RF Shorts - Oct. 21, 2010

  • •There were several stories of interest discussing the possible shutdown of FLO. In the article FLO TV Provides Lessons For ATSC Mobile, in TV Technology sister publication, TWICE, Joseph Palenchar, says "Many factors that impeded FLO TV's consumer adoption aren't factors that would hamper the success of ATSC Mobile/Handheld (M/H) service, some analysts and ATSC Mobile proponents contend."

    After describing FLO TV's subscription fees and expensive nationwide broadcast network, Palenchar writes, "...ATSC M/H, also called Mobile DTV, doesn't face these particular challenges because it will initially deliver TV stations' current free over-the-air local TV broadcasts to mobile and in-vehicle devices, consumers are already familiar with local TV service, and local TV stations will use their existing TV spectrum, eliminating the burden of costly spectrum purchases and building dedicated infrastructure from scratch."
  • •In discussing FLO's demise, Dr. Windsor Holden of Juniper Research, in the article Bidding FLO farewell on smartgorillas.com, writes, "Finally, there is the small matter of ATSC M/H. Another mobile broadcast TV standard, this one piggybacks onto the US digital terrestrial standard in a not dissimilar manner to ISDB-T in Japan; it requires only minor upgrades to the existing digital terrestrial networks rather than the creation of new infrastructure. At the same time that Qualcomm was waving goodbye to its D2C FLO offering, the chipset manufacturer Siano was announcing that it had just launched a chipset in collaboration with LG, the principal developer of the ATSC M/H broadcast standard."
  • •Damon Kiesow from the Boston Globe, in the posting Broadcasters not giving up on mobile TV, writes, "Industry analysts say there's a vast potential market for mobile TV devices. In 2009, the technology research firm In-Stat LLC estimated that 18 million people worldwide watched free mobile TV and predicted that by 2013, the number would rise to 314 million."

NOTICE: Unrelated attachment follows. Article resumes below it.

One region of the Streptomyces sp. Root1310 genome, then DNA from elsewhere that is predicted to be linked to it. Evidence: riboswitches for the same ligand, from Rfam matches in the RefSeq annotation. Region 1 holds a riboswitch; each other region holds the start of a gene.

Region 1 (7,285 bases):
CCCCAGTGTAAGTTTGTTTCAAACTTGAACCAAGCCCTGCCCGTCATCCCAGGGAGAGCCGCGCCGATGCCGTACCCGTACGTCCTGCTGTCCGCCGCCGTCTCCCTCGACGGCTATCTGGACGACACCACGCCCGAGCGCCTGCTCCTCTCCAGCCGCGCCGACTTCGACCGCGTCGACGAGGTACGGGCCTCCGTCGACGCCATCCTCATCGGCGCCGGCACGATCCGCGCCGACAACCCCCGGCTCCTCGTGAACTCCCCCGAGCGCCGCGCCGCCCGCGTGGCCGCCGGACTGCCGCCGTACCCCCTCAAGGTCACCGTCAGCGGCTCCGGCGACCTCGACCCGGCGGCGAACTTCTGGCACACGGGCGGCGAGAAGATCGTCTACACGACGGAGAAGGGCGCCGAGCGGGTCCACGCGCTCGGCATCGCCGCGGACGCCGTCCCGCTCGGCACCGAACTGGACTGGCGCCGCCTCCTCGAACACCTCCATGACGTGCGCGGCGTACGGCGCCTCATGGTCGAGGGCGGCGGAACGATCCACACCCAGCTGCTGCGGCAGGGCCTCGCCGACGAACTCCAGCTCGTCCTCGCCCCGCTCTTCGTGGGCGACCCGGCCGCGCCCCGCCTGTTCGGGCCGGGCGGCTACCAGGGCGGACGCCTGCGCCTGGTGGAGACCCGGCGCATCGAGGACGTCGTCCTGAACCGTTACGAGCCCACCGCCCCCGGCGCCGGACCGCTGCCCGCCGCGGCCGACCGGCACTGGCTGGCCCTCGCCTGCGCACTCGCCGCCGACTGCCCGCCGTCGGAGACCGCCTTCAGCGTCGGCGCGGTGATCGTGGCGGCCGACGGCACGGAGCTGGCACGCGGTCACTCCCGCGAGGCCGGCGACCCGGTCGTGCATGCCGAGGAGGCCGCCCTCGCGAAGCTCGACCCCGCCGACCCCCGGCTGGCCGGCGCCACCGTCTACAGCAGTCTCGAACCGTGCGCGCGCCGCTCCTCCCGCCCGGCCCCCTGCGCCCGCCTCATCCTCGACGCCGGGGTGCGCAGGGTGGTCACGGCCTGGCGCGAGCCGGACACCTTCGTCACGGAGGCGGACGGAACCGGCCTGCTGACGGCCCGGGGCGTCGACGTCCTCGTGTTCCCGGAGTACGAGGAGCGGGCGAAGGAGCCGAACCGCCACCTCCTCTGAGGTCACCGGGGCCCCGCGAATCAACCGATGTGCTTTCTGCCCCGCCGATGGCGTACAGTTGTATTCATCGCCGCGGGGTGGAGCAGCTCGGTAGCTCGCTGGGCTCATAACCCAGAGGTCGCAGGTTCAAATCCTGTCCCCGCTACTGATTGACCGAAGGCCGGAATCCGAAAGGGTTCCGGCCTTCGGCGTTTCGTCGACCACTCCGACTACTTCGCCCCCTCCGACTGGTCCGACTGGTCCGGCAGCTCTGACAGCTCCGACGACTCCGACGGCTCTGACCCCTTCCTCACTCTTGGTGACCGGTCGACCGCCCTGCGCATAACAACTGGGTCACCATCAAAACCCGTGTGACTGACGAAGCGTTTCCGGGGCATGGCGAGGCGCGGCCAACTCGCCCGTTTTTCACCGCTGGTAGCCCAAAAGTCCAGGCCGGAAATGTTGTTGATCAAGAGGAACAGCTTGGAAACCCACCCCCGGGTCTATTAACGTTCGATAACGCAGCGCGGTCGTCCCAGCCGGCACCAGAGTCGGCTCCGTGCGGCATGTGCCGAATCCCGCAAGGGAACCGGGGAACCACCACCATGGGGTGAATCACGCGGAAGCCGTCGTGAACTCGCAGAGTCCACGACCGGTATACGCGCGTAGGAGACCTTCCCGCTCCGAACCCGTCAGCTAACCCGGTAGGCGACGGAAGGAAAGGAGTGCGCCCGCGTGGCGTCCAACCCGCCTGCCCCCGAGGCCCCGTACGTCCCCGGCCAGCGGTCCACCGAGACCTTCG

• •On the other hand, RapidTVNews reporter Jörn Krieger in the article,Austria scraps DVB-H mobile TV, says that "The broadcast technology which has been tailor-made for mobile television, suffers from the necessity to set up and operate a separate transmission network--which is a costly undertaking. Furthermore, a growing number of mobile phones are capable of receiving free-to-air television channels from conventional DTT networks (DVB-T) which, in contrary to DVB-H, are available at no charge to viewers." To me this sounds a little like the comparisons being made between FLO TV and ATSC Mobile DTV.
  • •Cellular-news.com reports TerreStar Close to Bankruptcy. TerreStar, as you may recall, is one of the holders of the 2 GHz mobile satellite service spectrum reallocated from the 2 GHz broadcast auxiliary service band.
  • •Previously, I've written about tall towers planned for Chicago. It now looks as if the Chicago Spire at 400 Lake Shore Drive won't be built, at least not anytime soon. KHL Group's International Construction web page writer Chris Sleight reports on the Final blow for Chicago Spire. He writes, "Plans to build the tallest building in the Western Hemisphere have ground to a halt, with one of the financiers behind the Chicago Spire in Chicago foreclosing on its loan. The 1200 apartment tower designed by Santiago Calatrava was to have stood 2,000 ft (609 m) on the city's Lake Michigan shore."
Doug Lung

Doug Lung is one of America's foremost authorities on broadcast RF technology. As vice president of Broadcast Technology for NBCUniversal Local, H. Douglas Lung leads NBC and Telemundo-owned stations’ RF and transmission affairs, including microwave, radars, satellite uplinks, and FCC technical filings. Beginning his career in 1976 at KSCI in Los Angeles, Lung has nearly 50 years of experience in broadcast television engineering. Beginning in 1985, he led the engineering department for what was to become the Telemundo network and station group, assisting in the design, construction and installation of the company’s broadcast and cable facilities. Other projects include work on the launch of Hawaii’s first UHF TV station, the rollout and testing of the ATSC mobile-handheld standard, and software development related to the incentive auction TV spectrum repack.
A longtime columnist for TV Technology, Doug is also a regular contributor to IEEE Broadcast Technology. He is the recipient of the 2023 NAB Television Engineering Award. He also received a Tech Leadership Award from TV Tech publisher Future plc in 2021 and is a member of the IEEE Broadcast Technology Society and the Society of Broadcast Engineers.